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Bailey and Danziger's War on Poverty book reviewed in NY Review of Books

Bloomberg cites MTF data in story on CDC's anti-smoking ads for e-cigarettes

Bound says notion that foreign college students are displacing U.S. students "isn't right"

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U-M ranked #1 in Sociology of Population by USN&WR's "Best Graduate Schools"

PAA 2015 Annual Meeting: Preliminary program and list of UM participants

ISR addition wins LEED Gold Certification

PSC Fall 2014 Newsletter now available

Next Brown Bag

Mon, April 6
Jinkook Lee, Wellbeing of the Elderly in East Asia

Seeing Disorder: Neighborhood Stigma and the Social Construction of "Broken Windows"

Archived Abstract of Former PSC Researcher

Sampson, Robert J., and Stephen W. Raudenbush. 2004. "Seeing Disorder: Neighborhood Stigma and the Social Construction of "Broken Windows"." Social Psychology Quarterly, 67(4): 319-342.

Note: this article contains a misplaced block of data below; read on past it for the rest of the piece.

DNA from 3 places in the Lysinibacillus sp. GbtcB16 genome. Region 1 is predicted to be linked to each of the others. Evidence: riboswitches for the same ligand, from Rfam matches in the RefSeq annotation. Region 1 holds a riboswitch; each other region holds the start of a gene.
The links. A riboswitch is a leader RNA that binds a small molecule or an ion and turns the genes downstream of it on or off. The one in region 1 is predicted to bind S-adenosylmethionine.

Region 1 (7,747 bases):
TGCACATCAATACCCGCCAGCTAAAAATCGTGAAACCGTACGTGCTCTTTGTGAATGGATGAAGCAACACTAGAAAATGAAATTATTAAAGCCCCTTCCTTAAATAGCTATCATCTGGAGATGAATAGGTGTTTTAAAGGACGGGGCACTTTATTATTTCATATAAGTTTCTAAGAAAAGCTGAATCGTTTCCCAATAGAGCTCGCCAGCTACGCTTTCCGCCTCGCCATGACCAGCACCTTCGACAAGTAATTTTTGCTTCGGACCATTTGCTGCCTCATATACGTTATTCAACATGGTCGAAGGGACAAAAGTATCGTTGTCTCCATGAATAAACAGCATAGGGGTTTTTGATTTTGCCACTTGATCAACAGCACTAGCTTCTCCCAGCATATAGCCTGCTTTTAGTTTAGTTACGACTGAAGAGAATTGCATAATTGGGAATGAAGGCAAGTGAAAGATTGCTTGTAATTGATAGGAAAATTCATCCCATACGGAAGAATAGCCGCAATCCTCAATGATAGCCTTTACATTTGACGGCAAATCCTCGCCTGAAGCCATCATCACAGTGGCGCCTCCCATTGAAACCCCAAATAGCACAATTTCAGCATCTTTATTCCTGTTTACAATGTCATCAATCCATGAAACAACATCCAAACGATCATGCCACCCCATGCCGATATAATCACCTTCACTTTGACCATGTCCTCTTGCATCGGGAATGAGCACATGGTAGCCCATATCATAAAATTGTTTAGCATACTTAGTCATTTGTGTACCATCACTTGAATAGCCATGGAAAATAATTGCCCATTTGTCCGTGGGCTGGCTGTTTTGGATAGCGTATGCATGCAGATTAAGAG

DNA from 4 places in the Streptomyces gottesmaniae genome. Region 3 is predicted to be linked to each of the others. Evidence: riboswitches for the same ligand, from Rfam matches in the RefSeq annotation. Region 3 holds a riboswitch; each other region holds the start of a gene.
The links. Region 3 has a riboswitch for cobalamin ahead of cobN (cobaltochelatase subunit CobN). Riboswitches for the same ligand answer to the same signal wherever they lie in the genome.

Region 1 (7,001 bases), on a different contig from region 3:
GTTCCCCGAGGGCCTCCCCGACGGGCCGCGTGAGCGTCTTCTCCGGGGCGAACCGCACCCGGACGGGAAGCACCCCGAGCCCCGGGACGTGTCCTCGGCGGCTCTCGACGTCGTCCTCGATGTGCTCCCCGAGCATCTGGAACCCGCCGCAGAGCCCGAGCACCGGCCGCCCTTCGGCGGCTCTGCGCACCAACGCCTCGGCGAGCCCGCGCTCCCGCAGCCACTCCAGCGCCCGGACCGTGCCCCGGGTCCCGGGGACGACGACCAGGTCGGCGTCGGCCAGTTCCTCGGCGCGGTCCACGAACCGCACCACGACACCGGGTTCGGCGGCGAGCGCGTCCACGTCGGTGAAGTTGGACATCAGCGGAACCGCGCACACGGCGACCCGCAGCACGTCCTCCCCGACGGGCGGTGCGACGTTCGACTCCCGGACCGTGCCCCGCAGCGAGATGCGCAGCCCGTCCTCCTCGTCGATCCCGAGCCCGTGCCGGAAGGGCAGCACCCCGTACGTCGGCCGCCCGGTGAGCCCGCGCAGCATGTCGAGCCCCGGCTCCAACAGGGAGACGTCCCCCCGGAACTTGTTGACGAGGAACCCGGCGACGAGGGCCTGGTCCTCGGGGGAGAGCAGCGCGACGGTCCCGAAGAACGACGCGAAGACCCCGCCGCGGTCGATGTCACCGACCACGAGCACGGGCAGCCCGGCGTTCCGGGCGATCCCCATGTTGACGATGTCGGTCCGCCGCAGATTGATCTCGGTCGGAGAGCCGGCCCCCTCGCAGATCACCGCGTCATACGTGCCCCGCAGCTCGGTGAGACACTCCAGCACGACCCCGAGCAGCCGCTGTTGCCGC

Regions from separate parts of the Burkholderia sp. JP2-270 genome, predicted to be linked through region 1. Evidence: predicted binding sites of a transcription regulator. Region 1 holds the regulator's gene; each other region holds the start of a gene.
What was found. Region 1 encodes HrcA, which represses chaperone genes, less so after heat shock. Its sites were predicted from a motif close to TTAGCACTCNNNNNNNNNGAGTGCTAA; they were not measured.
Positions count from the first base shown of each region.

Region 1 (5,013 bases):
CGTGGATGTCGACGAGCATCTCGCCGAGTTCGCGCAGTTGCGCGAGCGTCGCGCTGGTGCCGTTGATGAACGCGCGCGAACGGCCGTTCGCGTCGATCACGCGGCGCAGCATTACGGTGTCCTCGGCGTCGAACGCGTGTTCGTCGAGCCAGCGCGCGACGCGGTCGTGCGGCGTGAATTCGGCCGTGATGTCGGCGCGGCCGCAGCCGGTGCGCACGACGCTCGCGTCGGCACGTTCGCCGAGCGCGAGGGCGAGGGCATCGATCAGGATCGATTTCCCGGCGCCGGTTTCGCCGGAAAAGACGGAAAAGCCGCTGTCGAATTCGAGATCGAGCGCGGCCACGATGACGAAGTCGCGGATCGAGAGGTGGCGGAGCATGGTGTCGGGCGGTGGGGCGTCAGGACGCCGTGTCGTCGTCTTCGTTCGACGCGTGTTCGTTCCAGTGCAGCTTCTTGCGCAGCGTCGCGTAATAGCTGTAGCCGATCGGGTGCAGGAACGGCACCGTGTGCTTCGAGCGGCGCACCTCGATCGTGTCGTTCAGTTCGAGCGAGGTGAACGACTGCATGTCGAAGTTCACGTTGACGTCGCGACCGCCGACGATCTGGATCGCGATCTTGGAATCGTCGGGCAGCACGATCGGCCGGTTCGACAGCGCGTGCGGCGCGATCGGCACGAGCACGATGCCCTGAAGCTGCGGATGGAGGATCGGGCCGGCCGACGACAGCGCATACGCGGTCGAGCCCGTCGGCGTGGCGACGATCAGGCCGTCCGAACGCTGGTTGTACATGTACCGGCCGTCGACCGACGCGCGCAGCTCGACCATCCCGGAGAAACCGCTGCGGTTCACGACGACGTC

This article reveals the grounds on which individuals form perceptions of disorder. Integrating ideas about implicit bias and statistical discrimination with a theoretical framework on neighborhood racial stigma, our empirical test brings together personal interviews, census data, police records, and systematic social observations situated within some 500 block groups in Chicago. Observed disorder predicts perceived disorder, but racial and economic context matter more. As the concentration of minority groups and poverty increases, residents of all races perceive heightened disorder even after we account for an extensive army of personal characteristics and independently observed neighborhood conditions. Seeing disorder appears to be imbued with social meanings that go well beyond what essentialist theories imply, generating self-reinforcing processes that may help account for the perpetuation of urban racial inequality.

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